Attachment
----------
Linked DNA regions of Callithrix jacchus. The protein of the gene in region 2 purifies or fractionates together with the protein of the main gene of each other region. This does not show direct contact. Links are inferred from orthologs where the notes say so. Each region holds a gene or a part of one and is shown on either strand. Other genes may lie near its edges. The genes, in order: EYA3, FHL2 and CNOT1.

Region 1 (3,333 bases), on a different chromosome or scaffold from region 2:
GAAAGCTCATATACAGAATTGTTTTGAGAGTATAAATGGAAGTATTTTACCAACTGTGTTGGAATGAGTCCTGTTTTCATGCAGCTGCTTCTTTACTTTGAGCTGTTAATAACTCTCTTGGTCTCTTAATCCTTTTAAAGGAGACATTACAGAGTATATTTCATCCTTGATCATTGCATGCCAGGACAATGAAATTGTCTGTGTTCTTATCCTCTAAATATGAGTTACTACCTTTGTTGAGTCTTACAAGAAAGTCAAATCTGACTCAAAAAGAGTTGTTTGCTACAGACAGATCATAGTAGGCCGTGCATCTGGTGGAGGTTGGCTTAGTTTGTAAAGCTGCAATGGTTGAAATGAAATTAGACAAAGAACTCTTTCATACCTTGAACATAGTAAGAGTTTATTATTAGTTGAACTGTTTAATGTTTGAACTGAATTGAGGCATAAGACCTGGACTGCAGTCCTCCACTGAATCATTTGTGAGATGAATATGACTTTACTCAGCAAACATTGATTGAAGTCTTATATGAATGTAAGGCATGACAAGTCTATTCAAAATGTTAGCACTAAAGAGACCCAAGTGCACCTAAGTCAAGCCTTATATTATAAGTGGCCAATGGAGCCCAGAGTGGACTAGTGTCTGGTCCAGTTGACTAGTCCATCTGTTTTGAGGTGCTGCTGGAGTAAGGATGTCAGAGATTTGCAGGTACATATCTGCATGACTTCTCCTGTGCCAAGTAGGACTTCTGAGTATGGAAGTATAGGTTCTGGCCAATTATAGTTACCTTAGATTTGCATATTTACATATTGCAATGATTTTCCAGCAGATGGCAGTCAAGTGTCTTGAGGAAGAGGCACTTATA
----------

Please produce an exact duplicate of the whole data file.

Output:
Linked DNA regions of Callithrix jacchus. The protein of the gene in region 2 purifies or fractionates together with the protein of the main gene of each other region. This does not show direct contact. Links are inferred from orthologs where the notes say so. Each region holds a gene or a part of one and is shown on either strand. Other genes may lie near its edges. The genes, in order: EYA3, FHL2 and CNOT1.

Region 1 (3,333 bases), on a different chromosome or scaffold from region 2:
GAAAGCTCATATACAGAATTGTTTTGAGAGTATAAATGGAAGTATTTTACCAACTGTGTTGGAATGAGTCCTGTTTTCATGCAGCTGCTTCTTTACTTTGAGCTGTTAATAACTCTCTTGGTCTCTTAATCCTTTTAAAGGAGACATTACAGAGTATATTTCATCCTTGATCATTGCATGCCAGGACAATGAAATTGTCTGTGTTCTTATCCTCTAAATATGAGTTACTACCTTTGTTGAGTCTTACAAGAAAGTCAAATCTGACTCAAAAAGAGTTGTTTGCTACAGACAGATCATAGTAGGCCGTGCATCTGGTGGAGGTTGGCTTAGTTTGTAAAGCTGCAATGGTTGAAATGAAATTAGACAAAGAACTCTTTCATACCTTGAACATAGTAAGAGTTTATTATTAGTTGAACTGTTTAATGTTTGAACTGAATTGAGGCATAAGACCTGGACTGCAGTCCTCCACTGAATCATTTGTGAGATGAATATGACTTTACTCAGCAAACATTGATTGAAGTCTTATATGAATGTAAGGCATGACAAGTCTATTCAAAATGTTAGCACTAAAGAGACCCAAGTGCACCTAAGTCAAGCCTTATATTATAAGTGGCCAATGGAGCCCAGAGTGGACTAGTGTCTGGTCCAGTTGACTAGTCCATCTGTTTTGAGGTGCTGCTGGAGTAAGGATGTCAGAGATTTGCAGGTACATATCTGCATGACTTCTCCTGTGCCAAGTAGGACTTCTGAGTATGGAAGTATAGGTTCTGGCCAATTATAGTTACCTTAGATTTGCATATTTACATATTGCAATGATTTTCCAGCAGATGGCAGTCAAGTGTCTTGAGGAAGAGGCACTTATA